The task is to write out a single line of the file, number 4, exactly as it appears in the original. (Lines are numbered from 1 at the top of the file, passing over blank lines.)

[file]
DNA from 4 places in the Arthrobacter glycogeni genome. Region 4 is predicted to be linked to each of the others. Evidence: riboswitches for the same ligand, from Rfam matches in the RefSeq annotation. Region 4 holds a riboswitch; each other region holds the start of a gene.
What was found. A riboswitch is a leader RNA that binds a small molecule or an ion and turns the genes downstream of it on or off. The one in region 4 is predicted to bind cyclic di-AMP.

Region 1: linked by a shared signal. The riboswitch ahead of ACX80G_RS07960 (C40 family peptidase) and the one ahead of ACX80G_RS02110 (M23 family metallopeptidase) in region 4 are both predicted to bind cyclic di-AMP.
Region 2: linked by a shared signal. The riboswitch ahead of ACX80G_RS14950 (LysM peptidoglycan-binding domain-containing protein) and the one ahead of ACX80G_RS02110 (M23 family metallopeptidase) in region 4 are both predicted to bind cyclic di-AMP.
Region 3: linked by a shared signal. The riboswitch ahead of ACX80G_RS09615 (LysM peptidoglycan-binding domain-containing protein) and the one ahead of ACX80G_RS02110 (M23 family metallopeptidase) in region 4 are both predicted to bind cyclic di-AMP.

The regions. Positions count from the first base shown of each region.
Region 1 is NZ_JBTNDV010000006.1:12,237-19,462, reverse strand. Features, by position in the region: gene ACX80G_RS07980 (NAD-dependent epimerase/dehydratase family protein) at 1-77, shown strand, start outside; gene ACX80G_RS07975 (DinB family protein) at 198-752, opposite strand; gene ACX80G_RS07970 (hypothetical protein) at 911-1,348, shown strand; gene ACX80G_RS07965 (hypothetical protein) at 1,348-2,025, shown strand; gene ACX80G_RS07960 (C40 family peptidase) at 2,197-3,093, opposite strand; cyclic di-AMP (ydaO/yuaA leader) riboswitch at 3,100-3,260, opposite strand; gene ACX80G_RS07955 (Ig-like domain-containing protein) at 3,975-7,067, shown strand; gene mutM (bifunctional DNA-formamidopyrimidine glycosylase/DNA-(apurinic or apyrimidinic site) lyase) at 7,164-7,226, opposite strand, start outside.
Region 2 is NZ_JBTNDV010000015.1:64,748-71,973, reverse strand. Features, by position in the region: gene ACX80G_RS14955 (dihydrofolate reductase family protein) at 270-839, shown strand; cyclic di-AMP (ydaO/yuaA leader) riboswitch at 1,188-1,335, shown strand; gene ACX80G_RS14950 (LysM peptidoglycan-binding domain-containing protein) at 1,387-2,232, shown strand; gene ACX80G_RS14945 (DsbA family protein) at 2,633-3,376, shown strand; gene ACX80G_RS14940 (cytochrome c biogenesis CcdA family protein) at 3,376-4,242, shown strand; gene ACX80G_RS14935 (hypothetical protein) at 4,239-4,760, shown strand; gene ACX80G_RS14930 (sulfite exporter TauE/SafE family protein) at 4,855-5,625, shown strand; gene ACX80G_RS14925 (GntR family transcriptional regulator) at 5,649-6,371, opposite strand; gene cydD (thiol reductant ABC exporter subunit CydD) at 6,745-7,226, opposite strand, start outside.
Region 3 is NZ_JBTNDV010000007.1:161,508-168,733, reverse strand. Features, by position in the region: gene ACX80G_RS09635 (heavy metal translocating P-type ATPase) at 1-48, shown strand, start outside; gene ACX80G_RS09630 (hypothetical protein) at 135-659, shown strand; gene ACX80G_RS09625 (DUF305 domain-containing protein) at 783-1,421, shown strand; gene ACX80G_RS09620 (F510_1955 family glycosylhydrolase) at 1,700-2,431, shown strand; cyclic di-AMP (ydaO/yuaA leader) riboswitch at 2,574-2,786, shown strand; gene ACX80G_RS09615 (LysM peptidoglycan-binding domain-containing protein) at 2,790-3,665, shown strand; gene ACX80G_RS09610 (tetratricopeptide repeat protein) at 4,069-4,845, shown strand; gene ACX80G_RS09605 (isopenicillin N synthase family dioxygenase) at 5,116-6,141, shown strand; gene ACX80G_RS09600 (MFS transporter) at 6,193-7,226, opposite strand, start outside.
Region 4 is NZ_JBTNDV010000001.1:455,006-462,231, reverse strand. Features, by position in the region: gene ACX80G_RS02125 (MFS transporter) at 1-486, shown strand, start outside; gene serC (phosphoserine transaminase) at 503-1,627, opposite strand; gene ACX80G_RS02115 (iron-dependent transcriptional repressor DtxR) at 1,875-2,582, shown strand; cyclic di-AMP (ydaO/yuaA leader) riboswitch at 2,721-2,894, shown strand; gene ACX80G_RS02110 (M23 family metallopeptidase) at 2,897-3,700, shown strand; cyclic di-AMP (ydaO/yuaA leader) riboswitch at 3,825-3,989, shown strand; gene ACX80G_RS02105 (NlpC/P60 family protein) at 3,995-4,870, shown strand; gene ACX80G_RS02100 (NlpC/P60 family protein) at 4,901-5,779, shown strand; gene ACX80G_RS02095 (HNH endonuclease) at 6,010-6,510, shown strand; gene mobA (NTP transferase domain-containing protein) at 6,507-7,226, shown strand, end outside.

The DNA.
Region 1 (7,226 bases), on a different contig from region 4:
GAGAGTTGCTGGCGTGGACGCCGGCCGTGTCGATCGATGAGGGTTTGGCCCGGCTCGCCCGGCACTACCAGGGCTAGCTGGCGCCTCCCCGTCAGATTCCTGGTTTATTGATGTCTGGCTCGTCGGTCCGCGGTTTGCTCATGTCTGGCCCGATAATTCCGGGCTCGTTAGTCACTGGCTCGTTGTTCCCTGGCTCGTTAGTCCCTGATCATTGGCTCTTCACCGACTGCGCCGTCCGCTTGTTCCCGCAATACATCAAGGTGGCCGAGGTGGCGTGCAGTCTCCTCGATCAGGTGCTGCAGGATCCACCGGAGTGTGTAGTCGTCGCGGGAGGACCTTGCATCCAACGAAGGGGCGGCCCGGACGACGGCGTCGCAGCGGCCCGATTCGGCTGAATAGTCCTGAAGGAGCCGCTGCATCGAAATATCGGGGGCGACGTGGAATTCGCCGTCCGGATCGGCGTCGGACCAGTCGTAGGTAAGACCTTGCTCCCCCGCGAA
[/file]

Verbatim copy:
Region 2: linked by a shared signal. The riboswitch ahead of ACX80G_RS14950 (LysM peptidoglycan-binding domain-containing protein) and the one ahead of ACX80G_RS02110 (M23 family metallopeptidase) in region 4 are both predicted to bind cyclic di-AMP.